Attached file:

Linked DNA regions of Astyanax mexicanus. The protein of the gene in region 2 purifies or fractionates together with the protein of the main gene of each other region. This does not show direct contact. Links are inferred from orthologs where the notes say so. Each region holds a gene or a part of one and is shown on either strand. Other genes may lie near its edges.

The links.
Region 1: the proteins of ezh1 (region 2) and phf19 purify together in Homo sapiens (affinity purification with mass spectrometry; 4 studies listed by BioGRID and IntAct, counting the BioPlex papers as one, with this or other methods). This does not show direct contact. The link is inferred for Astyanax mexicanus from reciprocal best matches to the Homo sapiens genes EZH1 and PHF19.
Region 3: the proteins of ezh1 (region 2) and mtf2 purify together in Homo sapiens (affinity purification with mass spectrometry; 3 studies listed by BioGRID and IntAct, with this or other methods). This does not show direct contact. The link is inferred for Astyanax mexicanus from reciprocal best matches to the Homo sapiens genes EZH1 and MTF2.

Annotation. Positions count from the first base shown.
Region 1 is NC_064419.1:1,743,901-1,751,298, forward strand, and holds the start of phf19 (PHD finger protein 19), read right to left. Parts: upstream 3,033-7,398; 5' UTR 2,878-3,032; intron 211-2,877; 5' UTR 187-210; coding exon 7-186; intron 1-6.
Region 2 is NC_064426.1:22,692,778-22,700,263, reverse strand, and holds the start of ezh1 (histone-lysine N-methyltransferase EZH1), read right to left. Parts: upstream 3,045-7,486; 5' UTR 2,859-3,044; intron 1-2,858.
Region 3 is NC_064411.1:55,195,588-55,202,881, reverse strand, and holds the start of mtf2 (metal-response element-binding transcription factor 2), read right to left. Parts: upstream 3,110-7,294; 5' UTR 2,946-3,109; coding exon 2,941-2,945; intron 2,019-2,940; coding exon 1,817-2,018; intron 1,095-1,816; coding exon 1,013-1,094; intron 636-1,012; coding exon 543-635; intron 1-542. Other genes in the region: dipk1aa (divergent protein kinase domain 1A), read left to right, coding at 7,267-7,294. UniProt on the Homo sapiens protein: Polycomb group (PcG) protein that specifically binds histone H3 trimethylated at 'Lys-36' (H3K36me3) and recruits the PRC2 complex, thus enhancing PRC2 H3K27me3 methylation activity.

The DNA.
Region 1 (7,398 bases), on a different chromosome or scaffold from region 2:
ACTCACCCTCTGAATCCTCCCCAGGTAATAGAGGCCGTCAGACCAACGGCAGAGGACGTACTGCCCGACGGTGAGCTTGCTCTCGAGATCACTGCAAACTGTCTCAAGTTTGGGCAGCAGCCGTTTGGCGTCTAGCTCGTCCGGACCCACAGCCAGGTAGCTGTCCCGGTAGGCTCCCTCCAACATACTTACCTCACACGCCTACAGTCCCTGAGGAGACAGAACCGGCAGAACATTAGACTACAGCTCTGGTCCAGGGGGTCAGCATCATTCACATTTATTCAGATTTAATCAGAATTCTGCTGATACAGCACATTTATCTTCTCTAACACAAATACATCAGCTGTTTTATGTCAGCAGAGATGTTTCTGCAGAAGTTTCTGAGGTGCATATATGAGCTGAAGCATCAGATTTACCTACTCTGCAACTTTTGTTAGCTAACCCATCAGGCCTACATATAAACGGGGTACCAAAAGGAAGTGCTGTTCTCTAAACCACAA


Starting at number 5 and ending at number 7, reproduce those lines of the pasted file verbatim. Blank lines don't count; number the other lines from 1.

Annotation. Positions count from the first base shown.
Region 1 is NC_064419.1:1,743,901-1,751,298, forward strand, and holds the start of phf19 (PHD finger protein 19), read right to left. Parts: upstream 3,033-7,398; 5' UTR 2,878-3,032; intron 211-2,877; 5' UTR 187-210; coding exon 7-186; intron 1-6.
Region 2 is NC_064426.1:22,692,778-22,700,263, reverse strand, and holds the start of ezh1 (histone-lysine N-methyltransferase EZH1), read right to left. Parts: upstream 3,045-7,486; 5' UTR 2,859-3,044; intron 1-2,858.